Posts Tagged With: sport

Lemon Drizzle Cake from Britain

British Dessert

LEMON DRIZZLE CAKE

INGREDIENTS – CAKE

1½ cups sugar
2 tablespoons lemon zest (takes 2-to-3 lemons)
1 cup butter
4 eggs
¼ cup milk
5 teaspoons baking powder
¼ teaspoon salt
2¼ cups flour
1 cup confectioners’ sugar
4½ tablespoon lemon juice

SPECIAL UTENSILS

electric beater
9″ * 12″ baking pan
parchment paper

Serves 12. Takes 1 hour 5 minutes to prepare and 30 minutes to cool.

PREPARATION

Preheat oven to 340 degrees. Add sugar, lemon zest, butter, eggs, milk, baking powder, and salt to large mixing bowl. Blend with electric beater set on high until mixture becomes fluffy. Fold in the flour with a spatula until cake mix is well blended. Line baking pan with parchment paper. Ladle cake mix into baking pan. Smooth cake mix with spatula. Bake at 340 degrees for 35 minutes or until cake turns golden brown, becomes springy, and a toothpick inserted into the center comes out clean.

While cake bakes, add confectioners’ sugar and lemon juice to mixing bowl. Stir with whisk or fork until confectioner’s sugar dissolves. Use toothpick to poke holes in the warm cake. Spoon drizzle over cake. Let cake sit in tin until it’s cools completely. Remove cake and cut into squares.

TIDBITS

1) In 1844, Alexander Cartwright was eating a corner piece of Lemon Drizzle Cake. His piece looked very much like the one like the one shone in this recipe. Then a mosquito landed on his cake. He flicked it off. This act inspired him to invent the sport of Lemon Drizzle. LD as it was called, was supposed to have been played a lot like baseball. However, the athletes would show up and stuff themselves cake after cake until they didn’t feel athletic anymore.

2) Then in 1845, Mr. Cartwright forbade the eating of Lemon Drizzle Cake. Once, players actually played baseball, they loved it. So much so, that it became the national pastime.

 

Paul De Lancey, The Comic Chef, Ph.D.

My cookbook, Following Good Food Around the World, with its 180 wonderful recipes, my newest novel, Do Lutheran Hunks Eat Mushrooms, a hilarious apocalyptic thriller, and all my other books, are available on amazon.com.

 

 

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Fun Festivals – Wife Carrying Championships

 

The best way to carry the wife

Ronkainen, a legendary Finnish robber of the 1700s, had would-be gang members carry a heavy woman over an obstacle course to prove their strength. The annual wife-carrying championships in Sonkajaarvi, Finland derive from this test. Wife carrying is not an Olympic sport. However, synchronized swimming is.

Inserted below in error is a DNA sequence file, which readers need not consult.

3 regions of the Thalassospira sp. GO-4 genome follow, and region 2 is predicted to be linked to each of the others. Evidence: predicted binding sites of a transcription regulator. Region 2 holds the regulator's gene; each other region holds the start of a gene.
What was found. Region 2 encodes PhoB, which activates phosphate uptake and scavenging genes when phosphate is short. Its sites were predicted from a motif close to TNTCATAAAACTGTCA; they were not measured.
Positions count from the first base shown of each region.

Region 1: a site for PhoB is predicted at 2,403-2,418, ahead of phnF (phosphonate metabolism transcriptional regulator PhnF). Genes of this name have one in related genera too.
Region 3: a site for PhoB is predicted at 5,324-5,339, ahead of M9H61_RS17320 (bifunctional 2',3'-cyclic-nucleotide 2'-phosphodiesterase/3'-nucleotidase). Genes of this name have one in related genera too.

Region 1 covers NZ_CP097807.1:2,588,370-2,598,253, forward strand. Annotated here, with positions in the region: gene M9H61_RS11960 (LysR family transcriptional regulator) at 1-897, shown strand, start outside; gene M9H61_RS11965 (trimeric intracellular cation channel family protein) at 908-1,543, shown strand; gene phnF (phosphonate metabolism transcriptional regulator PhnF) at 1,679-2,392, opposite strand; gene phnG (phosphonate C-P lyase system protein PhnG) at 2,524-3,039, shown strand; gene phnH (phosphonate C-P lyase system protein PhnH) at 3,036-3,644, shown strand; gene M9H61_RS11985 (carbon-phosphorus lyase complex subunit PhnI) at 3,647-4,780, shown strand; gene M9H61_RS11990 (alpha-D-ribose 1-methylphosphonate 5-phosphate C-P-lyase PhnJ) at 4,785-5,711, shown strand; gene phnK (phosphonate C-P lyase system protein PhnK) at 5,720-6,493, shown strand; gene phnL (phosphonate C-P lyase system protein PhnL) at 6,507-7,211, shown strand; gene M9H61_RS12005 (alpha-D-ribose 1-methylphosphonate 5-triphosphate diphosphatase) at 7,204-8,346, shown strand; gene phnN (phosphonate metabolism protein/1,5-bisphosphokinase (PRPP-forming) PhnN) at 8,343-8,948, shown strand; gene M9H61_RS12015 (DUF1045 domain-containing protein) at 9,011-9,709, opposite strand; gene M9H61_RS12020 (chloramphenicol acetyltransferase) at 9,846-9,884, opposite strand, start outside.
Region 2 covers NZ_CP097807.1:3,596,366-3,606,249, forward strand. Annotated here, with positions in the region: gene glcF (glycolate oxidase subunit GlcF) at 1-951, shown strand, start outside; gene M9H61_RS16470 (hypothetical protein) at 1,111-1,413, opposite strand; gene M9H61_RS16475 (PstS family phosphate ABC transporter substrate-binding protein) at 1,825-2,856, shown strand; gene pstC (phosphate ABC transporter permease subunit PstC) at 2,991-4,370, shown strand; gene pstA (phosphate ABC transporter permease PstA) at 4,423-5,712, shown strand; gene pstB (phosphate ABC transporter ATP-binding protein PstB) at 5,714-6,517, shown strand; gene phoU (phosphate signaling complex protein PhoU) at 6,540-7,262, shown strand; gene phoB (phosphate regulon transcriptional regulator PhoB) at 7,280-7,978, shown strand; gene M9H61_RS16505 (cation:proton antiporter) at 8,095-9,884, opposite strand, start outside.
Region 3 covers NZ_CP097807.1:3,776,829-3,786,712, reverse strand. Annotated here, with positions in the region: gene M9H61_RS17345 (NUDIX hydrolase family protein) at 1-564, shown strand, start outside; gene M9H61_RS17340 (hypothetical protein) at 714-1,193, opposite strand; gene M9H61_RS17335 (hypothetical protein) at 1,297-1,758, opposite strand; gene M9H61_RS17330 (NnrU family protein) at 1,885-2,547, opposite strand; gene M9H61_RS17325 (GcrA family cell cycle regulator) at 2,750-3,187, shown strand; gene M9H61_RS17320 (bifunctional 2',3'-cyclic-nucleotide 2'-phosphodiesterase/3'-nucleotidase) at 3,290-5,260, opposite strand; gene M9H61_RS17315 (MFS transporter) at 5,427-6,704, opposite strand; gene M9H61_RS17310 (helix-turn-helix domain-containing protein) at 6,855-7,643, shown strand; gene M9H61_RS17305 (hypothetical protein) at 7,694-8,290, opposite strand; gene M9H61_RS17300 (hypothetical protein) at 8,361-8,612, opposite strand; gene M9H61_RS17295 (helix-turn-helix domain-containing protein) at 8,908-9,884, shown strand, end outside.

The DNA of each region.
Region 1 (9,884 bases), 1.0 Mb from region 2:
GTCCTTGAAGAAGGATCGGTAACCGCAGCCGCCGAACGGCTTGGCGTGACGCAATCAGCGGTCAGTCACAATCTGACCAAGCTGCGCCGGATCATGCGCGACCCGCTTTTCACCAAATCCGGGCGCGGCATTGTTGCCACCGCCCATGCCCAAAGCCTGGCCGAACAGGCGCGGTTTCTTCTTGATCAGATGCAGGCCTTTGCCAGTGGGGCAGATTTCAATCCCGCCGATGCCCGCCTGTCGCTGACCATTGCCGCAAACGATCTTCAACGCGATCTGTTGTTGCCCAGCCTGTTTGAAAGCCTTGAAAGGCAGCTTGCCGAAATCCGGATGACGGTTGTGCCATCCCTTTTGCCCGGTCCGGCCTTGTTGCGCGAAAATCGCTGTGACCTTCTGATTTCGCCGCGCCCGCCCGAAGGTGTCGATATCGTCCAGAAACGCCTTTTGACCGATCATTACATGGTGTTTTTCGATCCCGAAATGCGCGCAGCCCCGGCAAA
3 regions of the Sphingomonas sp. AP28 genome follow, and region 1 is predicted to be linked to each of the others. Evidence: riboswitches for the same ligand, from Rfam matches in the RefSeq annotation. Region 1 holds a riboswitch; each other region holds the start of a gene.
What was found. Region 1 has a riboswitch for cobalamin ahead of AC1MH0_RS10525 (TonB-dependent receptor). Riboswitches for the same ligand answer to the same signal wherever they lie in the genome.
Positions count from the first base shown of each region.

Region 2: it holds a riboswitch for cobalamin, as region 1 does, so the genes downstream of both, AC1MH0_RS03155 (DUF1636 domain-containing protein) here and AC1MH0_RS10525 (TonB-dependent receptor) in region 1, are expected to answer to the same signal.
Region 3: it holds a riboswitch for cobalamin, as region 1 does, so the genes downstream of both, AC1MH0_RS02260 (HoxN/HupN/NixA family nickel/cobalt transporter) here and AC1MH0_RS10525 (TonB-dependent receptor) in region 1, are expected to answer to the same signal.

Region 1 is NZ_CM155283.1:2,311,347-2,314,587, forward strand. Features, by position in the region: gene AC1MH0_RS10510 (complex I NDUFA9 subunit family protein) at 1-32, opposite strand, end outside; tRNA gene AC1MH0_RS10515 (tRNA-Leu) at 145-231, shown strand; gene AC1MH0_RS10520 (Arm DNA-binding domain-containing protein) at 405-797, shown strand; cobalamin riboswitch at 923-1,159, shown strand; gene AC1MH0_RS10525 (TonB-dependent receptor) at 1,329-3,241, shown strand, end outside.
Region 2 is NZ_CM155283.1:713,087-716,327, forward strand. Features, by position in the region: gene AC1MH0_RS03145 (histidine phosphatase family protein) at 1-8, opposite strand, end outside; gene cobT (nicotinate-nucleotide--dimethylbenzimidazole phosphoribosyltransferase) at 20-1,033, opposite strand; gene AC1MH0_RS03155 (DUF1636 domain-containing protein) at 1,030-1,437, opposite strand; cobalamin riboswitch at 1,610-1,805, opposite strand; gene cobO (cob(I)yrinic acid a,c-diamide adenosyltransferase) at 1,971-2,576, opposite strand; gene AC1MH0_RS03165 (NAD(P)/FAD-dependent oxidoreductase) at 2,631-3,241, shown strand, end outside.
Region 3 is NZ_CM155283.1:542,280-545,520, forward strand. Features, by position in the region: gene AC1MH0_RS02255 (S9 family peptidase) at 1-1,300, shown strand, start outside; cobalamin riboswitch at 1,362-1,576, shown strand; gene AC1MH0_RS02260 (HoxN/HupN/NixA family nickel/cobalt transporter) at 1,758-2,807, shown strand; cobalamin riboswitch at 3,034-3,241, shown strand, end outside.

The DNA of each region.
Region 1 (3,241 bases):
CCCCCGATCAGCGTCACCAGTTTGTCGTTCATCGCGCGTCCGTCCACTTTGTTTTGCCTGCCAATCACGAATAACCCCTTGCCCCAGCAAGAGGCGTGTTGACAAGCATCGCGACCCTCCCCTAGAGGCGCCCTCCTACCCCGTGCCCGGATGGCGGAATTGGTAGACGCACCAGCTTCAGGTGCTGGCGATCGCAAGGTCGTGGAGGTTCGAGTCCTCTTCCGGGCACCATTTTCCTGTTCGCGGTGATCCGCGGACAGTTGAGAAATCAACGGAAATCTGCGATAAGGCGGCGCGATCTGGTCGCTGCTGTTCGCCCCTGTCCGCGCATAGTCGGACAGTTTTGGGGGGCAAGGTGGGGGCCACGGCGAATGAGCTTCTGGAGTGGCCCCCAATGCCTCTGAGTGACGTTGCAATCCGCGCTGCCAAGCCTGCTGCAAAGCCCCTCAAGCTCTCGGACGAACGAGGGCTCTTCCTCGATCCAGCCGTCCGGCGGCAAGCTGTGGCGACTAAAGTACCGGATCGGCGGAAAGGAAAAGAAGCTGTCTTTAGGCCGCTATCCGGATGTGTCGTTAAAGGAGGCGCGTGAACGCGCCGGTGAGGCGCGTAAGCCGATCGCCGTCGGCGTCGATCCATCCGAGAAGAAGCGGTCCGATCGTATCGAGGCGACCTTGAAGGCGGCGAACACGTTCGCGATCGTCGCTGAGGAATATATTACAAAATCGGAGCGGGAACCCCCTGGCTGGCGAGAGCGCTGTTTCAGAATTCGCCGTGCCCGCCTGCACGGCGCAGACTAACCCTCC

Couples race around a track well stocked with obstacles such as logs and a deep pool. At one time, the woman in the event had to be the man’s wife, but neighboring women are allowed. The designated wife must weigh 49 kilograms or 108 pounds. You might think a good wife for this race would be as tiny as possible. But no, the winners earn the wife’s weight in beer. The wife must also be at least seventeen-years old. The entry fee as press time was 50 Euros.

Olympians and marathon runners compete alongside, amateurs, and strange couples on their honeymoons. This seems unfair, but in some respects, the Wife Carrying Championship remains a wide-open sport. And oh my gosh, in addition to the regular race, there is a relay race as well. Root heartily for you favorite team.

Add in the karaoke events, you’ll want to return time and time again. And not just to Finland. National championships exist in America, Britain, Germany, India, Hong Kong, and Australia. Surely, there must be a wife-carrying race near you.

Oh no, the 2021 championship was cancelled due to the Covid pandemic. Middle of next summer, then.

See you there

– Paul De Lancey, The Comic Chef, Ph.D., travel guru

My cookbook, Following Good Food Around the World, with its 180 wonderful recipes, my newest novel, Do Lutheran Hunks Eat Mushrooms, a hilarious apocalyptic thriller, and all my other books, are available on amazon.com.

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The Hottest New Sport – Bowling With Oranges

 

Bowling is a fine sport. Many people are great at it. Many more enjoy it. But let’s face it. It’s expensive. Your costs are:

1) Buying a bowling ball for $50 to $160 or suffer with the ones the bowling alley provides.
2) Buying bowling shoes or $60 to $250 or rent the grungy ones the bowling alley provide for maybe $5.
3) Renting a bowling lane each an every time you wish to bowl for $4 to $10 per outing
4) Gas money and wear and tear on your care.

If only there were a cheaper way to bowl.

I’m glad you spoke up. Meet the latest must-play sport:

Bowling With Oranges

How could you not want to switch from bowling balls to bowling with oranges? Oranges cost maybe 30 cents a pound. You can eat your orange after the bowling is over. Can you do that with a bowling ball? No, I didn’t think so. Unlike with a bowling ball, you won’t need to go to the hospital when you drop an orange on your foot. You can also make juice with an orange, another advantage for the fruit.

The outlay for orange bowling is minimal. In addition to the tiny cost of the oranges, there is only the one-time outlay of buying small plastic, or wooden, bowling tins. Even this will only set you back five dollars. There are no bowling alley fees. Simply clear off your dining-room tables, and voilà, you have your own bowling alley. As for bowling shoes, just keep your shoes on.

And by gosh, bowling with oranges is so much fun. Form orange-bowling leagues and surrender yourselves to unbridled fun.

 

– Paul De Lancey, The Comic Chef, Ph.D.

My cookbook, Following Good Food Around the World, with its 180 wonderful recipes, my newest novel, Do Lutheran Hunks Eat Mushrooms, a hilarious apocalyptic thriller, and all my other books, are available on amazon.com.

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